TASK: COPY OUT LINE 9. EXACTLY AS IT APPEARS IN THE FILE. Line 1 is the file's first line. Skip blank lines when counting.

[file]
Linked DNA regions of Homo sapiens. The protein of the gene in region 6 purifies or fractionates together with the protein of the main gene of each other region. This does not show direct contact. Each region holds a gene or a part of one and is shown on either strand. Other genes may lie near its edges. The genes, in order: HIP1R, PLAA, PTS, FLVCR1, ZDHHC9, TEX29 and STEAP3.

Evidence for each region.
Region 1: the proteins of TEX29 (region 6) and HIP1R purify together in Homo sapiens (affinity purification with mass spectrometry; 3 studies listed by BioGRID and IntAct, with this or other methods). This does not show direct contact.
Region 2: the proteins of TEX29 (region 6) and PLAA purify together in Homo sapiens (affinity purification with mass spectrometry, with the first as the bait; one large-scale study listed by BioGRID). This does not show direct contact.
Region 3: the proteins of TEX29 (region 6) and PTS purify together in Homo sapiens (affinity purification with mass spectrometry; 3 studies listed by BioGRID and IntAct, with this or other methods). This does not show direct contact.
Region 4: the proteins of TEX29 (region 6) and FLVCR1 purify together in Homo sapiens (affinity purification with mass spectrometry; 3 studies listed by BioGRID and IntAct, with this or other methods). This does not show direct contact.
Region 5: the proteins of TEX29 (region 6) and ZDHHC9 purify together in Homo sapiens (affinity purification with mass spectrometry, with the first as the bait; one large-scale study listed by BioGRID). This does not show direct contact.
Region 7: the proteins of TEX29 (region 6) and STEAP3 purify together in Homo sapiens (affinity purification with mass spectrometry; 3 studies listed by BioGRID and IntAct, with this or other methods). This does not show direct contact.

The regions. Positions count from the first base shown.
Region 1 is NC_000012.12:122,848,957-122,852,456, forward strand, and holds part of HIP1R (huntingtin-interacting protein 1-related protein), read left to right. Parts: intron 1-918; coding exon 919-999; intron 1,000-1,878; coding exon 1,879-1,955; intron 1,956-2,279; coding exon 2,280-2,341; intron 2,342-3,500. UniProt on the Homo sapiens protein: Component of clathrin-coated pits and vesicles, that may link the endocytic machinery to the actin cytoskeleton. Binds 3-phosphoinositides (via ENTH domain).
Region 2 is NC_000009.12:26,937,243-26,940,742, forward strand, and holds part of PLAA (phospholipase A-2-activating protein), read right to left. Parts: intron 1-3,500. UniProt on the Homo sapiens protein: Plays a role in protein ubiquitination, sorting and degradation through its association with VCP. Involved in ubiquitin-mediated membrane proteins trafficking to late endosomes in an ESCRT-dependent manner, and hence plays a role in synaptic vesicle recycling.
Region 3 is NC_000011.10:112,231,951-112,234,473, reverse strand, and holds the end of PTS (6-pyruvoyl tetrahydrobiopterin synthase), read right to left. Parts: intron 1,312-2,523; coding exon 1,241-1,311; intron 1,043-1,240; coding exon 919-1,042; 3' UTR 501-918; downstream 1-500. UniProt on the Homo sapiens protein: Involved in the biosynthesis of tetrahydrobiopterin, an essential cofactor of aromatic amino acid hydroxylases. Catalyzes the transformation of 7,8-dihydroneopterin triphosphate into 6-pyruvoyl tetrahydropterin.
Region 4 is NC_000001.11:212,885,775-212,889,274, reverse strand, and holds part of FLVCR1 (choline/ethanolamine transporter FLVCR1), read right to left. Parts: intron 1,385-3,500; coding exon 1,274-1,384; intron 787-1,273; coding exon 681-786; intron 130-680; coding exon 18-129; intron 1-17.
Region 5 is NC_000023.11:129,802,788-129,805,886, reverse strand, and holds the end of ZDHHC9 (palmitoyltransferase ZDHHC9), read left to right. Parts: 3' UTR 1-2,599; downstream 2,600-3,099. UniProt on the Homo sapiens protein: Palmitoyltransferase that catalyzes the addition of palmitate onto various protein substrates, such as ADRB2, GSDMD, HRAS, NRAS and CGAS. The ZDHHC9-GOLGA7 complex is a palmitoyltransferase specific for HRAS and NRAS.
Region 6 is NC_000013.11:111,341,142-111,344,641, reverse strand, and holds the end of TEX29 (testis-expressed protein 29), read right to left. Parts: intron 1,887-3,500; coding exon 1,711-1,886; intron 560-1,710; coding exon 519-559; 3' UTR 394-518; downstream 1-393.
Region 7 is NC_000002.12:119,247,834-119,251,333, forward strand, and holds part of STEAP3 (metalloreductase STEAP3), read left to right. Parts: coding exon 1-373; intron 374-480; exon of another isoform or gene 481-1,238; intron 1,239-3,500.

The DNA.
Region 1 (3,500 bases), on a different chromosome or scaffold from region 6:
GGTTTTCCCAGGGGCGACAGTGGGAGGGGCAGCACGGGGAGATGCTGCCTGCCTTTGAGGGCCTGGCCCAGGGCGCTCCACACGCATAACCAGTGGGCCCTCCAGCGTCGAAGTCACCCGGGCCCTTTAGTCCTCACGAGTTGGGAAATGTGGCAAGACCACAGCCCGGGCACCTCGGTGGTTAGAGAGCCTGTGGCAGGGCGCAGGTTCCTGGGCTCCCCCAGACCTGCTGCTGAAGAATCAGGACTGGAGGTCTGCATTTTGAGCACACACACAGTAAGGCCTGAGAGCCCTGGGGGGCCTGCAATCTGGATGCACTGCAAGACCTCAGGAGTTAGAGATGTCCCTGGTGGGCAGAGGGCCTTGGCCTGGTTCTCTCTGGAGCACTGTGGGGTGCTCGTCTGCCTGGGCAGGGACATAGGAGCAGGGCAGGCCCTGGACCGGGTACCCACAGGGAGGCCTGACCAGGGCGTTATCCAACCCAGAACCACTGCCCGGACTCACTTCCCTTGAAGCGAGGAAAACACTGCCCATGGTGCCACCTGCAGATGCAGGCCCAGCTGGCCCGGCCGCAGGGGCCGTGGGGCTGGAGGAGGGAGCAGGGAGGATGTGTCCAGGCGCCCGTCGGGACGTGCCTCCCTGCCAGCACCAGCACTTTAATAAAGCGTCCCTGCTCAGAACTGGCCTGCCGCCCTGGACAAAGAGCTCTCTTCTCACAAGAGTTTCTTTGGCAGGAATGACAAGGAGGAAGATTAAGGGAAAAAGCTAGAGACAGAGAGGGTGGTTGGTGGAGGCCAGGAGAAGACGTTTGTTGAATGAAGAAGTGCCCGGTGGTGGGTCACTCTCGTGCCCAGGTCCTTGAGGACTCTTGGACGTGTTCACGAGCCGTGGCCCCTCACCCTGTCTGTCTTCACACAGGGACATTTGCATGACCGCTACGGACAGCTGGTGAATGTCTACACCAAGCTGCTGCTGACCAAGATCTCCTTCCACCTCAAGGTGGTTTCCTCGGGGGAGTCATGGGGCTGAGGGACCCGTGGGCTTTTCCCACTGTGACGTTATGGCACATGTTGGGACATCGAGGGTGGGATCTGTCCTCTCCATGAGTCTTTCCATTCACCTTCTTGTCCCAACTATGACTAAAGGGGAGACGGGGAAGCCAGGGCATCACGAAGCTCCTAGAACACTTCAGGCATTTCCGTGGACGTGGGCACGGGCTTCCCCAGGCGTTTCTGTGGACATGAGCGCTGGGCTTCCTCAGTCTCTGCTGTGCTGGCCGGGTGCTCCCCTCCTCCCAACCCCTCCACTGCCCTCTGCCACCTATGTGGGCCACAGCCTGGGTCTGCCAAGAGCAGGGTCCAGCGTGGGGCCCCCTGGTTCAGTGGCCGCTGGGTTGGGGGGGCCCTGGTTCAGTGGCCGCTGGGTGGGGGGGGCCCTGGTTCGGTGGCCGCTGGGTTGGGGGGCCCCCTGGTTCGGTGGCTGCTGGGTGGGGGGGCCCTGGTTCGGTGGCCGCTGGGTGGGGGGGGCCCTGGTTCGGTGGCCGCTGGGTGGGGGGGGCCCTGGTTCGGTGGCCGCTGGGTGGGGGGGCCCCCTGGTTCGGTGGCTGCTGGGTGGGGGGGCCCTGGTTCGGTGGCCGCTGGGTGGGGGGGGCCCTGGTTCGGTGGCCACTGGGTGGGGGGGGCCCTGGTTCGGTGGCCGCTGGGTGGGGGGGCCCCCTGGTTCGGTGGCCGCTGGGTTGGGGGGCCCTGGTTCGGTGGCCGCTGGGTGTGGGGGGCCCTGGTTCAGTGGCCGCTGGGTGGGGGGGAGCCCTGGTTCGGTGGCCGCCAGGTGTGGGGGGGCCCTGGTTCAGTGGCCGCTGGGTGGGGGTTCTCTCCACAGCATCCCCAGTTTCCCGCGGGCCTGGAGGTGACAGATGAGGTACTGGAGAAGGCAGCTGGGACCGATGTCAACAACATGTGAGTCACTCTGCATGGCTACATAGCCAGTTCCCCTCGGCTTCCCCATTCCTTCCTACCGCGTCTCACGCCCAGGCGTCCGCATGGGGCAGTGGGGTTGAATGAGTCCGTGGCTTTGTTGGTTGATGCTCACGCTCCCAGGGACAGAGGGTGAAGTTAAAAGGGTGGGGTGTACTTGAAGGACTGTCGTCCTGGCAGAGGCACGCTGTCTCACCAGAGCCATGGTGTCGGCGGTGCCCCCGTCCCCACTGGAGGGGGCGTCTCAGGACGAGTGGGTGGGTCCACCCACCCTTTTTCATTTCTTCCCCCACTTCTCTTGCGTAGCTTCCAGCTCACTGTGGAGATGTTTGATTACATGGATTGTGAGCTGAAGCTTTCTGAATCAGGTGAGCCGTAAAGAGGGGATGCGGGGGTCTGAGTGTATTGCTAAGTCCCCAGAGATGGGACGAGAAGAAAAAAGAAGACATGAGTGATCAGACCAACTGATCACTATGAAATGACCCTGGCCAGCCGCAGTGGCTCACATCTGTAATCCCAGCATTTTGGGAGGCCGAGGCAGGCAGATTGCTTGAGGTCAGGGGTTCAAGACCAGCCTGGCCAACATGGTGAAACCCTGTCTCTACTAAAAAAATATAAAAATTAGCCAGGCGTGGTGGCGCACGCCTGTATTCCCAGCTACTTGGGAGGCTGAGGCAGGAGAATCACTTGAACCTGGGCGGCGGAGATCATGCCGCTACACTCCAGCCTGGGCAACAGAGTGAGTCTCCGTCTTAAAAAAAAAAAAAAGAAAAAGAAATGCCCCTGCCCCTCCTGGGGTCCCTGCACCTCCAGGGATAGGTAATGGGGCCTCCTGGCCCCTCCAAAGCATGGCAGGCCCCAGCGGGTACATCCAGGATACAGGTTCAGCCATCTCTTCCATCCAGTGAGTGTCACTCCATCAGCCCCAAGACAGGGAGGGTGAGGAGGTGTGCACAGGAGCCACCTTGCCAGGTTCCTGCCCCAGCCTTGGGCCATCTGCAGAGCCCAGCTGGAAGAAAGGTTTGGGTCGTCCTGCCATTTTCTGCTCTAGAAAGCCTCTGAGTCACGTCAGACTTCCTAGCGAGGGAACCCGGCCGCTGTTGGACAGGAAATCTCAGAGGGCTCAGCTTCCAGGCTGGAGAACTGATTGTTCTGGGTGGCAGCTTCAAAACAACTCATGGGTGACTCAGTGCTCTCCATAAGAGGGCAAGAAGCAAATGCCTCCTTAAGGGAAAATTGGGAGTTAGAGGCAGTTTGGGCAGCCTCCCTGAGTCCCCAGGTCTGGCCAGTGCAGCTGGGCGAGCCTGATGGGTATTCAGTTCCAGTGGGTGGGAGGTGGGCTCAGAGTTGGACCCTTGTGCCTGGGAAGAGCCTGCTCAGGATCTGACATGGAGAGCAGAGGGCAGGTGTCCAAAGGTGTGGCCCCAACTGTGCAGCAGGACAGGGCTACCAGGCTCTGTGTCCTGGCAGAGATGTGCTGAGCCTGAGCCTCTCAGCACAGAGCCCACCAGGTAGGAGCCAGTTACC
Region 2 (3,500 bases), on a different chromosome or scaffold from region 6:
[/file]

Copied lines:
The regions. Positions count from the first base shown.